The workplace is changing. For years we’ve heard predictions that the resume is dead and the performance review is dead, so it should come as no surprise that the memo is on its way out, too. (In reality, these things aren’t so much dying — just evolving.)
Julie Sweet, CEO of Accenture North America, may be the first to set a leadership example related to the longtime corporate business practice.
“When I became CEO about 18 months ago, I banned the memo,” Sweet told CNBC. “I said, ‘I’m going to use webcast. I’m going to use video.'”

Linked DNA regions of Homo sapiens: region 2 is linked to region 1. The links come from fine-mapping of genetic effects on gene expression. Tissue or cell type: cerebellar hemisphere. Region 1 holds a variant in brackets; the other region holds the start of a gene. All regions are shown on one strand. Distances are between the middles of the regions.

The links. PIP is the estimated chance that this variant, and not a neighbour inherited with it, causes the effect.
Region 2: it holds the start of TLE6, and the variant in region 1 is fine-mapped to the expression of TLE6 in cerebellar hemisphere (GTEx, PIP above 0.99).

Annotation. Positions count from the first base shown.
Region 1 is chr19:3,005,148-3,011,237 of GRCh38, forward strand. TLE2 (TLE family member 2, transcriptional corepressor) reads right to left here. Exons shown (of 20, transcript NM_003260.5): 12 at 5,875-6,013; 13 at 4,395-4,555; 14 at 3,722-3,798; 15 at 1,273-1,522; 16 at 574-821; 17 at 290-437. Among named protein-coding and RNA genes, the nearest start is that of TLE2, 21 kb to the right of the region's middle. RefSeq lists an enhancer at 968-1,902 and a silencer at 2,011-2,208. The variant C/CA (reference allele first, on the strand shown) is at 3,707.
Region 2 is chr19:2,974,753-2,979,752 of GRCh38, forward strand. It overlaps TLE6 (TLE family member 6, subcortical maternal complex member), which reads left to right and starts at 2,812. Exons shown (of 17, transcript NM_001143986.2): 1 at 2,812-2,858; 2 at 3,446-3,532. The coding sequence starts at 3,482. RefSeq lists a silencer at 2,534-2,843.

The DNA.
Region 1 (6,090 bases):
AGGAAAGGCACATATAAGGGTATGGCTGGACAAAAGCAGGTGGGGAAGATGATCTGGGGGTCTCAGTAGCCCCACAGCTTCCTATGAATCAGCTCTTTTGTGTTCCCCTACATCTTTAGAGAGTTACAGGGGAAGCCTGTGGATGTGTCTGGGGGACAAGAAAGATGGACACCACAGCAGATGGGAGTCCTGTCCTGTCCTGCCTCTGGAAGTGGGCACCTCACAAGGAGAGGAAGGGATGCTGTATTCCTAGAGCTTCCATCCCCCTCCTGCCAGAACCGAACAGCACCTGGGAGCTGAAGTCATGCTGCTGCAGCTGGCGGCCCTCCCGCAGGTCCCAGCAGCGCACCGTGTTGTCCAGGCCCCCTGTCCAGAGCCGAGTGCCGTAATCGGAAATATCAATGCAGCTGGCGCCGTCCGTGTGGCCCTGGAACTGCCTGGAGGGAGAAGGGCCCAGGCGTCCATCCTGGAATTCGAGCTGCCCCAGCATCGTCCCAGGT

Where video beats text is in conveying emotion. It doesn’t need to be live video, although Sweet says she’s done live webcasts followed by employee Q&A time. Scripted, pre-recorded video also gives employees a feeling of access and transparency that encourages conversation. When your business needs to innovate to stay competitive, it makes sense to support processes with innovative practices and tools.
Read more about Accenture’s memo-less culture at CNBC.